Brexit Britain from Abroad: Amid Acrimony, May Faces Decision Time
Time for Fudge is Over
The British prime minister Theresa May did what she had to do in the House of Commons on Wednesday at her weekly questions. “No UK prime minster could ever agree to it,” she told the braying Brexiteers of the green benches.
Thankfully nobody was impolite enough to point out that she had already agreed to most of it two months ago.
In December, a breakdown in the negotiations between the UK and the EU was avoided when the two sides made a political agreement which EU leaders judged to mark “sufficient progress” in the first phase of the talks. As ever in this process, it was the UK that conceded.
That enabled the talks to move to the second or “future relationship” phase, which crucially includes the trade relationship between the UK and the EU, as the UK had been impatiently seeking.
The Government heaved a sigh of relief at the December deal – not just because it avoided a breakdown, with the prospect for a hard border that such an outcome would likely herald – but because May acceded entirely to the Irish demands to make good on her pledges to avoid a hard border.
The British guarantee was set down in unambiguous terms – if the EU-UK agreement failed to provide for an open border, then the UK would ensure it. Leo Varadkar and his Ministers, having held the line in public terms with the EU against the British, allowed themselves some congratulations on it.
Risk of No Deal Increasing
The British have failed to come up with a solution of their own for a frictionless border — something all sides are committed to, fearing that reestablishing a customs border could well risk a violent backlash from die-hard Irish Republican Army militiamen and re-ignite sectarian hostilities.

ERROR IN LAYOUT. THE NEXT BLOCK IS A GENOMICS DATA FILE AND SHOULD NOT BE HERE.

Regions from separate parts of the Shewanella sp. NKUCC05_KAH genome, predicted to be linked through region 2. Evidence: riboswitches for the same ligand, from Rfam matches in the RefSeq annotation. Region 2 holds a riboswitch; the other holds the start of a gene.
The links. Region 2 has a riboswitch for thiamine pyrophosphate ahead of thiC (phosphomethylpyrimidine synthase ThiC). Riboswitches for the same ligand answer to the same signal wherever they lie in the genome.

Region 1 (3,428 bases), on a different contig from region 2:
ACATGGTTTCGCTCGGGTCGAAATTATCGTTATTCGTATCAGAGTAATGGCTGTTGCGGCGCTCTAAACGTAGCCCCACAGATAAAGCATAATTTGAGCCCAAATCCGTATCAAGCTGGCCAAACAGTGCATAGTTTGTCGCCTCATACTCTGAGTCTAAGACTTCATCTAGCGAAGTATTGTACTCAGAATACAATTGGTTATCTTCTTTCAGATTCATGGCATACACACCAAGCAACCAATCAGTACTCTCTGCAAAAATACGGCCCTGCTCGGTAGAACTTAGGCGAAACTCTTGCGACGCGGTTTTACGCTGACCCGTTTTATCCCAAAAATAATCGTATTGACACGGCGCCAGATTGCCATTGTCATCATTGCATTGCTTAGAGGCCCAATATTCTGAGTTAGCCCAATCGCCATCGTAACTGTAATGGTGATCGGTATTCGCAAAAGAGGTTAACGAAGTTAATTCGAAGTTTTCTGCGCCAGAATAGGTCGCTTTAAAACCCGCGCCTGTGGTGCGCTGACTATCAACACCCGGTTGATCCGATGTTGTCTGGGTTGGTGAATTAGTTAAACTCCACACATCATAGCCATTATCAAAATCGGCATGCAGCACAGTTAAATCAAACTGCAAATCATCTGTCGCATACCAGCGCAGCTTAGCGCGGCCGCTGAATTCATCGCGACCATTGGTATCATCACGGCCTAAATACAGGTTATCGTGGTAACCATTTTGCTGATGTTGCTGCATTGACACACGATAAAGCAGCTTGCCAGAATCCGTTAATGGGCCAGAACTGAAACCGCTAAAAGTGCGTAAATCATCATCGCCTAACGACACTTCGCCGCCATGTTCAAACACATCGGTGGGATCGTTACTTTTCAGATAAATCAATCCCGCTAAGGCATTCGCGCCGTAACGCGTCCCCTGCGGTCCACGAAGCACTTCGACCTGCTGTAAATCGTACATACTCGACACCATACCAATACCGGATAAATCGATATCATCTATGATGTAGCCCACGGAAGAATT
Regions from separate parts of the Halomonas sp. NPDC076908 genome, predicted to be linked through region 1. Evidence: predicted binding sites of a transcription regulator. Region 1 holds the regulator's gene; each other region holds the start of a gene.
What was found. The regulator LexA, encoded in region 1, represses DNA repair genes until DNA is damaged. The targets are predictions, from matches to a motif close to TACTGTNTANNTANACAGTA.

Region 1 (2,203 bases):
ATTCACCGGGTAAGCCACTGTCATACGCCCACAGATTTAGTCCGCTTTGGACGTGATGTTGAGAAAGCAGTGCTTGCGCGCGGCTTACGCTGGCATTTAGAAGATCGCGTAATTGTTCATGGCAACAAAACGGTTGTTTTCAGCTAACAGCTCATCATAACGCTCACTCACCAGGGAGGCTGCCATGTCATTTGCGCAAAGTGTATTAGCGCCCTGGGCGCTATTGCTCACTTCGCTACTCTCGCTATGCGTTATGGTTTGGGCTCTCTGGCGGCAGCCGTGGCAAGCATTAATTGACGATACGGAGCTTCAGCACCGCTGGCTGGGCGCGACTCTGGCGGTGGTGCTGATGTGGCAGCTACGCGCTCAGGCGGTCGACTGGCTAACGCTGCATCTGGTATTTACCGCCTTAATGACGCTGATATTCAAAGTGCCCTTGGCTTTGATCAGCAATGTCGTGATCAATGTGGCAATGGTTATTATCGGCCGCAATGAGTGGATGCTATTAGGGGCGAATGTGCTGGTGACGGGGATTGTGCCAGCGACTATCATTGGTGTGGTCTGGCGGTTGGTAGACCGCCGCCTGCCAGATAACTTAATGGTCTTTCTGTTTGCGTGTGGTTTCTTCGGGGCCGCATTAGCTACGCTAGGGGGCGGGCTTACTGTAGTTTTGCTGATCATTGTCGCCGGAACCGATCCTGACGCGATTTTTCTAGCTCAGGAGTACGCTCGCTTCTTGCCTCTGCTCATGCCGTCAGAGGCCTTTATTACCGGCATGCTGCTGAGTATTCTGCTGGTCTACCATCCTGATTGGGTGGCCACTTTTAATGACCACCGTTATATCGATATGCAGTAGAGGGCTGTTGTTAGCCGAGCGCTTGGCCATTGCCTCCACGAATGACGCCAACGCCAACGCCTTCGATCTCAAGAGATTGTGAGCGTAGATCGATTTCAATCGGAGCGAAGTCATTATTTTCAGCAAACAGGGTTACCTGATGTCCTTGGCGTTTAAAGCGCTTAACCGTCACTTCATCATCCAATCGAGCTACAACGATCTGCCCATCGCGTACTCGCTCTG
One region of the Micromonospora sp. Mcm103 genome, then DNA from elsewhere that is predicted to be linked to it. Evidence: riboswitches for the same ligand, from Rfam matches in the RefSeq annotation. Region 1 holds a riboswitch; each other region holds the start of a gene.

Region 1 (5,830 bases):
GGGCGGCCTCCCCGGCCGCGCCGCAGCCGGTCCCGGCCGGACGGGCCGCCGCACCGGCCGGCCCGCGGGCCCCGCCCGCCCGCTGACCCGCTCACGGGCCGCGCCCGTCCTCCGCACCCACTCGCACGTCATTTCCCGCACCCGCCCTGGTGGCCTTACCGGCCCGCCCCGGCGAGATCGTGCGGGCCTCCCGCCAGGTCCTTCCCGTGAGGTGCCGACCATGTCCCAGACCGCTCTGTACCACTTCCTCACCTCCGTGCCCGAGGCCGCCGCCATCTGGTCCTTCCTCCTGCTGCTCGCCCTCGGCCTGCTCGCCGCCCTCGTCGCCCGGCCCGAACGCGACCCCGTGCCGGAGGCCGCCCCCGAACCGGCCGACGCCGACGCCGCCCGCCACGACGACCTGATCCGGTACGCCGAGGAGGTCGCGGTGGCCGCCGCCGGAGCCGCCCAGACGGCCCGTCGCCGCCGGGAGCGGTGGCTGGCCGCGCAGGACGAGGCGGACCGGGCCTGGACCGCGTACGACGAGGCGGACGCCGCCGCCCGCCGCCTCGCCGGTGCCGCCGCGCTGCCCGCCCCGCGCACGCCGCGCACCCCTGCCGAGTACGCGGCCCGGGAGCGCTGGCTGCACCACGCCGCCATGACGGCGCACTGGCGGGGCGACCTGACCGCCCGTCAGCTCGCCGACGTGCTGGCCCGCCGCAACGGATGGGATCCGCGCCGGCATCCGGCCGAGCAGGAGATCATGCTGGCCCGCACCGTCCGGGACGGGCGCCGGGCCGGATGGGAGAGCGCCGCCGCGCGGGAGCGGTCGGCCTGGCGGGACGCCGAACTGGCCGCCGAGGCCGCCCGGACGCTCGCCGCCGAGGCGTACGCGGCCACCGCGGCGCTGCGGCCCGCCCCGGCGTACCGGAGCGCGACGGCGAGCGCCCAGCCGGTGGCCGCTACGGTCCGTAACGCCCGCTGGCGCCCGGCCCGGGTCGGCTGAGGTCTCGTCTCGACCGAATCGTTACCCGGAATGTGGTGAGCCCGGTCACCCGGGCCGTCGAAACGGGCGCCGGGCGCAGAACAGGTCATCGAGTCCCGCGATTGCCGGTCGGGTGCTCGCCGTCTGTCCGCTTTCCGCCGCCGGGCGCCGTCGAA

EU chief negotiator Michel Barnier is calling on the British government to come up with alternatives for the border. He says the text should have come as “no surprise” and was just a legally-worded assessment of what had been agreed in the December negotiations.
May will reiterate the threat not to pay a divorce bill in meetings Thursday with Donald Tusk, president of the European Council, in which she will brief him on the outlines of a speech she is due to make Friday on what Britain wants in terms of a future trade deal with the EU
Tusk Challenges May Before Big Speech
European Council President Donald Turk challenged British Prime Minister Theresa May to present her own ideas on preventing a hard border between Ireland and Northern Ireland as the two leaders held talks in London on Thursday.
Following the meeting, an official for Tusk said he and May had "an open and honest debate in a good atmosphere about the real political difficulties ahead of us."
Their meeting at Downing Street came a day after May rejected a draft EU deal proposing that Northern Ireland remain in the EU customs union if the two sides fail to find a better solution. The prime minister reacted angrily to the proposal, saying she would refuse anything that undermined the UK's constitutional integrity.
"The PM said that the draft text put forward by the European Commission yesterday was unacceptable to the UK as it would, if implemented, undermine the UK common market and constitutional integrity of the UK," May's office said in a statement following her meeting with Tusk.
EU Frustrated at May’s Red Lines
Chief EU negotiator Michel Barnier said Thursday that British officials should stop pretending "that the U.K. could obtain a free trade deal with the EU with all the benefits of the single market without the obligations."
"Abandoning such ideas will enable us to begin building an ambitious future partnership based on the foundation of realism," he told a business gathering in Brussels.
British aims have been left vague so far — more than 18 months after the country voted to leave the EU — because May's Conservative government is divided. Some ministers want a clean break with the EU, while others hope to retain close economic alignment with the bloc to cushion the shock of Brexit.
British ambiguity collided this week with the hard problem of the border between Northern Ireland and the Irish Republic, which will be the only land frontier between the U.K. and the EU after Brexit.
Britain and the bloc agreed in December that there would be no customs posts or other impediments along the all-but-invisible border.
The EU says Britain has not set out how that can be achieved, so it made its own proposal Wednesday — which Britain rejected.
May said the plan, which would keep Northern Ireland inside the EU's customs union, would "undermine the constitutional integrity of the U.K."
Tusk said he was keen to hear whether the British government had a better solution.
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